As budget battles this last spring pointed out, public radio doesn’t appeal to everybody. You could even say it’s getting old. A recent demographics report put the average NPR on-air listener age at 50. And sure, the online listener audience leans younger, but they still have a 58% higher rate of college graduation than the typical American population. Public radio needs to reach a larger audience, not because it’s the politically correct thing to do, but because otherwise it might not survive.
The Association of Independents in Public Radio (AIR) recently asked members for “one big idea for how independent producers and stations can work together to blend broadcast and digital media tools to expand the tentacles of public radio stations into the local community.” These were my thoughts:
In urban America people live in cities, but identify with neighborhoods. Whether they link people by common interest, income, or immigration history, neighborhoods provide residents with a sense of belonging. Public radio stations could give nod to a wider range of identities in their local community with more neighborhood-minded coverage. Stations often excel at covering the city’s news and trend stories, but often miss out on coverage of lower-profile, but still compelling, community happenings. How to fix this problem? Think of the listener area as a collection of neighborhoods, each deserving of air time.
Here’s the idea:
1) Take advantage of the skills and locality of independent radio producers to spin intimate neighborhood stories.
While most station reporters follow news-driven beats, independent producers often seek out more documentary style pieces. This narrative-driven mentality lends itself well to finding and telling the stories hidden within under-represented neighborhoods. Possible neighborhood story subjects could include a profile of a local immigrant opening his first business in the US, or coverage of the efforts of teenagers preparing for a neighborhood’s Afro-Peruvian dance competition.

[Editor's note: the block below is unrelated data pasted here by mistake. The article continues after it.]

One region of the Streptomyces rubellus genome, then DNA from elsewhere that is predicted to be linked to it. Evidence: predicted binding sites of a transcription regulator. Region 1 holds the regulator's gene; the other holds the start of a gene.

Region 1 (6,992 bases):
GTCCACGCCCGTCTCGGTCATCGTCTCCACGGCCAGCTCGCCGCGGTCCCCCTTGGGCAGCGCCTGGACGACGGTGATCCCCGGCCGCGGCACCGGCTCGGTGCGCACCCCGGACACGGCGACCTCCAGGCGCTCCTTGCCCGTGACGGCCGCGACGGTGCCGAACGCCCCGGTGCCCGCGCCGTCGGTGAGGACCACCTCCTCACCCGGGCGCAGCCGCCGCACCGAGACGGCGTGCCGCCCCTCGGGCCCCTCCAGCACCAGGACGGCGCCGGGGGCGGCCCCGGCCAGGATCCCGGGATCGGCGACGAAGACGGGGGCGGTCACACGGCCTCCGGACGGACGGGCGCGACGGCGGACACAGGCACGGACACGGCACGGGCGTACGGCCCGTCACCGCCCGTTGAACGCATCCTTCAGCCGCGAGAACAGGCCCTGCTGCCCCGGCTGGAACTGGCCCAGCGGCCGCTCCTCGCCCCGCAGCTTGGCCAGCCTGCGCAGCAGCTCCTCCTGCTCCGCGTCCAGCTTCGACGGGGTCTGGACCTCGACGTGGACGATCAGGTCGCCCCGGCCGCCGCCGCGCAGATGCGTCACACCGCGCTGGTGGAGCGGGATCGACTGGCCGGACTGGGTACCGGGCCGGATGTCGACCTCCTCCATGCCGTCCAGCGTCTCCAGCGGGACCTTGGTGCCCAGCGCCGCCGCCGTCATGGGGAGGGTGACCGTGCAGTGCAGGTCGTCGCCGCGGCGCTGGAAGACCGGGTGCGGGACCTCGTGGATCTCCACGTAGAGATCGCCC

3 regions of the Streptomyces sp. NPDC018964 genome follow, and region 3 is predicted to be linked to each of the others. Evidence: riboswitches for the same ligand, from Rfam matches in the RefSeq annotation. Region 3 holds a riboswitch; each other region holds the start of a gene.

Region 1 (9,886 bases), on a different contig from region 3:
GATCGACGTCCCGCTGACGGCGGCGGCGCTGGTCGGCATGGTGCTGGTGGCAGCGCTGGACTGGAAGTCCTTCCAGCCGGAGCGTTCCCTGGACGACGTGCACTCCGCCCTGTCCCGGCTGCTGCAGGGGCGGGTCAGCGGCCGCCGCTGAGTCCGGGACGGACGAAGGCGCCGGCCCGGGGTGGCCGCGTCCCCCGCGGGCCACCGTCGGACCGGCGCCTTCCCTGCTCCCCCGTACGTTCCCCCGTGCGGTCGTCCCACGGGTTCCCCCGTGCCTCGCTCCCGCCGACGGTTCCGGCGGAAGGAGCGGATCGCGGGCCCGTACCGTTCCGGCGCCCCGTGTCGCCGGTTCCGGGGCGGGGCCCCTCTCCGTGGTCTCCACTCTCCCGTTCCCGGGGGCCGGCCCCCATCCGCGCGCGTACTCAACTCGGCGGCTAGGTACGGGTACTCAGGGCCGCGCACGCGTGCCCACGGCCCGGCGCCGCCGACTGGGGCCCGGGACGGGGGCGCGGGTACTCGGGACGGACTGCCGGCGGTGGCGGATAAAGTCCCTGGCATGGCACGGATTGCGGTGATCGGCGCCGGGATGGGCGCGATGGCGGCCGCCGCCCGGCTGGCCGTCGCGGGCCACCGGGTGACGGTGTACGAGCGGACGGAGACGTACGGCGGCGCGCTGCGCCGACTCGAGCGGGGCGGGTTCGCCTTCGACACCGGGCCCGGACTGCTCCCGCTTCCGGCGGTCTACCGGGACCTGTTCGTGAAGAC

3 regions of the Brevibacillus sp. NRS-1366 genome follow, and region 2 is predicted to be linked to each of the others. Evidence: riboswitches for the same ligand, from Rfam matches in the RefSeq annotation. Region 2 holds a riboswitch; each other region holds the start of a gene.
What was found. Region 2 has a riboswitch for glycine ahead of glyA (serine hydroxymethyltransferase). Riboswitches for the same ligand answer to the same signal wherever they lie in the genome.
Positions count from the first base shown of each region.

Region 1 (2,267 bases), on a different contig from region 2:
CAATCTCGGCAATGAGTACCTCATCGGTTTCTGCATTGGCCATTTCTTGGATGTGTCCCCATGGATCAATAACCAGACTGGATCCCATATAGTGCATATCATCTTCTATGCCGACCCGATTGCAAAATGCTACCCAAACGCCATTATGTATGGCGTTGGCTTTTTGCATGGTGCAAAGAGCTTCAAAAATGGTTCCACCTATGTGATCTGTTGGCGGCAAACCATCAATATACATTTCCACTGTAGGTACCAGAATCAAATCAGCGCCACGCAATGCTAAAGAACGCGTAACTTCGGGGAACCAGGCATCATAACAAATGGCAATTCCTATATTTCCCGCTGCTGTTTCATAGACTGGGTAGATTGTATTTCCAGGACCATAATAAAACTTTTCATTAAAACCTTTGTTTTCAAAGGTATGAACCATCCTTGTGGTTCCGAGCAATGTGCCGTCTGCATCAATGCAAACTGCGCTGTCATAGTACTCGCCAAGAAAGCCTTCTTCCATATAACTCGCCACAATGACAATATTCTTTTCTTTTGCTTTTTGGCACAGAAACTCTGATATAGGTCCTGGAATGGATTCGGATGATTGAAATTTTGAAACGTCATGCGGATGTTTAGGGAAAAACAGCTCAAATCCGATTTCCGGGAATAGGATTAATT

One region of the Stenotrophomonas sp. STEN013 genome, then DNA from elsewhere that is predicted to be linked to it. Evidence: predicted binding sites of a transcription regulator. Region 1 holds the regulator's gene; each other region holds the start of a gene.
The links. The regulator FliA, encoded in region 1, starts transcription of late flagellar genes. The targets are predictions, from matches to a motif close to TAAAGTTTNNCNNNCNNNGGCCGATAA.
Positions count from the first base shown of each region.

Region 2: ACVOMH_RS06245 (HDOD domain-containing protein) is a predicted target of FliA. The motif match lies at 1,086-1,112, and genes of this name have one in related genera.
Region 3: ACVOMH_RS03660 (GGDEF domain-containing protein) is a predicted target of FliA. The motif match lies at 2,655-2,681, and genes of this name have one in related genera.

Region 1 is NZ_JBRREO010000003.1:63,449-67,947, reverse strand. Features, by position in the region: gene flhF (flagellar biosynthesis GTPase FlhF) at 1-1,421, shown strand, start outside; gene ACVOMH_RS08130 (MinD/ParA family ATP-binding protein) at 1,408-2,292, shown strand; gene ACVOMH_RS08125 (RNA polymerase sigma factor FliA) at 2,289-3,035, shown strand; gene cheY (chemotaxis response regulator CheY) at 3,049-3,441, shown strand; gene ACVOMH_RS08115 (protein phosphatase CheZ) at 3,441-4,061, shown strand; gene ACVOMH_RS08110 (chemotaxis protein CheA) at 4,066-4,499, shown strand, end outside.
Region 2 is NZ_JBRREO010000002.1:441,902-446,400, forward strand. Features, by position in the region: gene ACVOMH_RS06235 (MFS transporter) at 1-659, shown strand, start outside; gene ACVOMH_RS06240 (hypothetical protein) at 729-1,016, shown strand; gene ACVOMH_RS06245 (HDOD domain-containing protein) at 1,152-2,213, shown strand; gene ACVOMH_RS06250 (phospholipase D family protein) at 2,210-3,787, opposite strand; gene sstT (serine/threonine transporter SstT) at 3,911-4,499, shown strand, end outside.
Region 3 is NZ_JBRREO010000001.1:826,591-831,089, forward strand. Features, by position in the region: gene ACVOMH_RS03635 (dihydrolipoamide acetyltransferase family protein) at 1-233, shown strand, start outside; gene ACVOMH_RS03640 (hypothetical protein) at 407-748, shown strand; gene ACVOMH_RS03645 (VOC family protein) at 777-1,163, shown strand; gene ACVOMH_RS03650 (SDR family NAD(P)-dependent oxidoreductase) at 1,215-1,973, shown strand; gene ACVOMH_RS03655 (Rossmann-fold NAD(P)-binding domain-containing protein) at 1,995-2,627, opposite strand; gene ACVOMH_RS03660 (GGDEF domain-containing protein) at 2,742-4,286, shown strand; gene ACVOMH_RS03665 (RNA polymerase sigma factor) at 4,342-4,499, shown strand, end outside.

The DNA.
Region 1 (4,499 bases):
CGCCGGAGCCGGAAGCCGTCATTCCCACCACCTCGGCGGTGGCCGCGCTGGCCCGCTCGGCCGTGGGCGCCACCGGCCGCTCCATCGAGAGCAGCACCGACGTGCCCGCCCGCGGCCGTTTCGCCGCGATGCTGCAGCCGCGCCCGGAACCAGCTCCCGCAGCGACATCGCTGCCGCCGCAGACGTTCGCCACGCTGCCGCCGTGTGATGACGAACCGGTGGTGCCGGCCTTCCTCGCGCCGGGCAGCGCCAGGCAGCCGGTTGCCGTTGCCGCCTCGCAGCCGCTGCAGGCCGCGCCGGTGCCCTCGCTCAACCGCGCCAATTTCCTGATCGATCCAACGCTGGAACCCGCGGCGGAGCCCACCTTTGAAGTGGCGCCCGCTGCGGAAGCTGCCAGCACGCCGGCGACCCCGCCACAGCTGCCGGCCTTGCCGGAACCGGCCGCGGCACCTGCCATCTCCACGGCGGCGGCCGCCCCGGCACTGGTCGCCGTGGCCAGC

Stations typically lean towards stories from within their immediate vicinity, even though their listening audience may extend a few cities out. They can better reflect their full listener area by utilizing independent reporters with intimate knowledge of remote neighborhoods.
2) Avoid exoticism of minority voices
This step is key to the station’s credibility when covering people and events from under-represented neighborhoods. If a story comes off as a tourist guide to the “other” part of town, stations give the impression they’re not considering residents of that part of town as members of their audience. Stations need un-exoticized coverage of under-represented neighborhoods by reporters in those neighborhoods (likely independents), to prove they want to be a part of every community.
3) Encourage listenership in neighborhoods where people may not feel that public radio represents them
People like to hear about themselves. They’re more likely to listen to a public radio station if it reflects their lives. Let residents of under-represented neighborhoods know the station wants to appeal to them by coming out to events like a school play, a block party, a Little League game, or an outdoor concert. Just seeing a reporter there, and hearing a few lively sound bites from the event on the radio, assures people at the events that the station cares about them as members of their audience.
4) Map it online
Stations could add an interactive local map to their website pinning each reported story to its locale. Listeners could then click their neighborhood to link to stories covering their home turf. Besides proving to listeners that the station concerns itself with events all over the region, the map would also help to hold stations accountable to diverse geographic coverage. If a station was missing coverage from one area of town, the linked map would show an obvious hole in coverage over those neighborhoods.